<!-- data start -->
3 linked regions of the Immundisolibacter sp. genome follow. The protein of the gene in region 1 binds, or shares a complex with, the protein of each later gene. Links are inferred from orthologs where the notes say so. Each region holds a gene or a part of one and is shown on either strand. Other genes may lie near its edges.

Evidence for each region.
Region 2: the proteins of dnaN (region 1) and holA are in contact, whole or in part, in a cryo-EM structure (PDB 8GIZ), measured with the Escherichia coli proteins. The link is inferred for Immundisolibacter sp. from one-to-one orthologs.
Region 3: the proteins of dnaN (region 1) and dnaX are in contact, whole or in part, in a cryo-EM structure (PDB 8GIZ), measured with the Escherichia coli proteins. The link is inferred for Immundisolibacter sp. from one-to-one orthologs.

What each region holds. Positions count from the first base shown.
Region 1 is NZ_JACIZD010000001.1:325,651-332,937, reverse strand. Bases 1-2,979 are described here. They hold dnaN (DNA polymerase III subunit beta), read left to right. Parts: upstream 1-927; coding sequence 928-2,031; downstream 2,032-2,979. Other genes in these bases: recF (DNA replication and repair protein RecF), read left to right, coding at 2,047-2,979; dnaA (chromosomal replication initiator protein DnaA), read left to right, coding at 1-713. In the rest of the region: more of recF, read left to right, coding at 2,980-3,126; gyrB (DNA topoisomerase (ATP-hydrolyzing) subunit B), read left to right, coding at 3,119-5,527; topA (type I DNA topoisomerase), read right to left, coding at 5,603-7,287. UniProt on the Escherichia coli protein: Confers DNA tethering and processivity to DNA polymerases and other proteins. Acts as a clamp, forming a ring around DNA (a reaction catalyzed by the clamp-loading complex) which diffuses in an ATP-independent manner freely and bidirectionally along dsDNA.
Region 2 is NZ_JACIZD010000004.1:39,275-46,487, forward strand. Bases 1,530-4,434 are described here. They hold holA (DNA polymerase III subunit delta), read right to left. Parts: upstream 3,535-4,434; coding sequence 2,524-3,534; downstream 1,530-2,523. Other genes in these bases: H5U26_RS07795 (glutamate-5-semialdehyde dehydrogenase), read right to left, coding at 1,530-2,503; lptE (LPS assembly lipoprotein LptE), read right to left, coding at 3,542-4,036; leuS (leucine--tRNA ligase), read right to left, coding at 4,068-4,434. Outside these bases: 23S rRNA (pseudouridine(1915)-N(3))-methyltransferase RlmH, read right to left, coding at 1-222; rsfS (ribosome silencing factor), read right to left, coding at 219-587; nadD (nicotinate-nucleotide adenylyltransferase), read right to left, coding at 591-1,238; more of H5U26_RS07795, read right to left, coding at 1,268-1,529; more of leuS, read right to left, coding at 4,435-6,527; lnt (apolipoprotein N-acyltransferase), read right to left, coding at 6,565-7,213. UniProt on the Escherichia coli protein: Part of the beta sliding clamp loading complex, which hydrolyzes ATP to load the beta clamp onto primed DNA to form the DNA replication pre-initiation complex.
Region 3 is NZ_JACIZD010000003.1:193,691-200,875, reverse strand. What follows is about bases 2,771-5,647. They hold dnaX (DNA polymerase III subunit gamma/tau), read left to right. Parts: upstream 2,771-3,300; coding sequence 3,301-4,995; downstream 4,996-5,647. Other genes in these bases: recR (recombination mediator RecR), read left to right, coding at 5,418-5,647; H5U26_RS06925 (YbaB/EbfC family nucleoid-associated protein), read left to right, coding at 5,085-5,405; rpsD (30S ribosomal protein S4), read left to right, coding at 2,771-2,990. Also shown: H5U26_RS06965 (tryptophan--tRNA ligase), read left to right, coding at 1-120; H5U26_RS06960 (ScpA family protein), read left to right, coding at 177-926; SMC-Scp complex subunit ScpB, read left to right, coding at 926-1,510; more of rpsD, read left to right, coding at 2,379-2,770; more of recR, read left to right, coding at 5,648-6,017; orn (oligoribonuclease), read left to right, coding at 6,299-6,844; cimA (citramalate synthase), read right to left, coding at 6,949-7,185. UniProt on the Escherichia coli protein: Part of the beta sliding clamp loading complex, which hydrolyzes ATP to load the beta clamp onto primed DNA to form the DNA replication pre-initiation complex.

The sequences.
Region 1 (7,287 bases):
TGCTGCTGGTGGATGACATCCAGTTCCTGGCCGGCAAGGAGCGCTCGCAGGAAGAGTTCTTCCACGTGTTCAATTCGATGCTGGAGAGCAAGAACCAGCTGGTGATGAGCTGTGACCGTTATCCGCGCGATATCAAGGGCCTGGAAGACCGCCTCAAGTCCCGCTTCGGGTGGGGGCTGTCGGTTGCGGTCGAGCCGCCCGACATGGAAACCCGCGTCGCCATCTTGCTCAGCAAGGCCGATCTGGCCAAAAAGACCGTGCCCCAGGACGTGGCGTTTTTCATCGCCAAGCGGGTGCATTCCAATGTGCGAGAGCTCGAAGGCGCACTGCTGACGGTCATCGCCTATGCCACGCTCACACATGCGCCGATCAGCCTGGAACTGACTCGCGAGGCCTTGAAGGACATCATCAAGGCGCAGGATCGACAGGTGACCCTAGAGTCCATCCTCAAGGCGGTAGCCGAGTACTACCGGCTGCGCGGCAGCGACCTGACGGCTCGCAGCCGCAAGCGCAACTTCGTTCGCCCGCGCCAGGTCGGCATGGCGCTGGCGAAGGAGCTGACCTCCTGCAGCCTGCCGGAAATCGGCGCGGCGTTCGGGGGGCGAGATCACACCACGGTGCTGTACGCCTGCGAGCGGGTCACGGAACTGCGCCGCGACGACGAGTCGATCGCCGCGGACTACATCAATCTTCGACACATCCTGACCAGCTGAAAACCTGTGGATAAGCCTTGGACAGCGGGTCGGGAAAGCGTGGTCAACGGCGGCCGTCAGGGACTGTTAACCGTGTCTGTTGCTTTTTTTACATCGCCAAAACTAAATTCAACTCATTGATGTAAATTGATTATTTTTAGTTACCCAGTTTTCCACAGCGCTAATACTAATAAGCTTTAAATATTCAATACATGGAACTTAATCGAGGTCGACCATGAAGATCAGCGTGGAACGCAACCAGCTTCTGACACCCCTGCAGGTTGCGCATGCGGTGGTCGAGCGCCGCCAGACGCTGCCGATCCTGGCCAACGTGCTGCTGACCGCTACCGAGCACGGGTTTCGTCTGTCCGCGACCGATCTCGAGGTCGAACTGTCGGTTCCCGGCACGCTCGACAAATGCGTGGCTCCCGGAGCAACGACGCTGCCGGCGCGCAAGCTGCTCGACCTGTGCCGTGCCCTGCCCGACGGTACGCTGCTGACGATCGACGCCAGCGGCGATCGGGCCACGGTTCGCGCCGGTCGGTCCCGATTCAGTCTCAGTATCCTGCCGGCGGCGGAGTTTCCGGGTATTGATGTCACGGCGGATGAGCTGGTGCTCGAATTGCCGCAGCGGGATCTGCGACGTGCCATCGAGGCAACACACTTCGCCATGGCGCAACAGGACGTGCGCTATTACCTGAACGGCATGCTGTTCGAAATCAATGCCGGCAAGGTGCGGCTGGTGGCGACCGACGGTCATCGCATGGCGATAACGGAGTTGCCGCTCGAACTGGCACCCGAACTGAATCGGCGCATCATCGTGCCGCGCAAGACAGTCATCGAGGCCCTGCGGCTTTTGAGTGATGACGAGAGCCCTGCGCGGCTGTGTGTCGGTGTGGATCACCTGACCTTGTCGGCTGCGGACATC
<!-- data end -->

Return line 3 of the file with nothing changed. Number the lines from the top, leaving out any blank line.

Region 2: the proteins of dnaN (region 1) and holA are in contact, whole or in part, in a cryo-EM structure (PDB 8GIZ), measured with the Escherichia coli proteins. The link is inferred for Immundisolibacter sp. from one-to-one orthologs.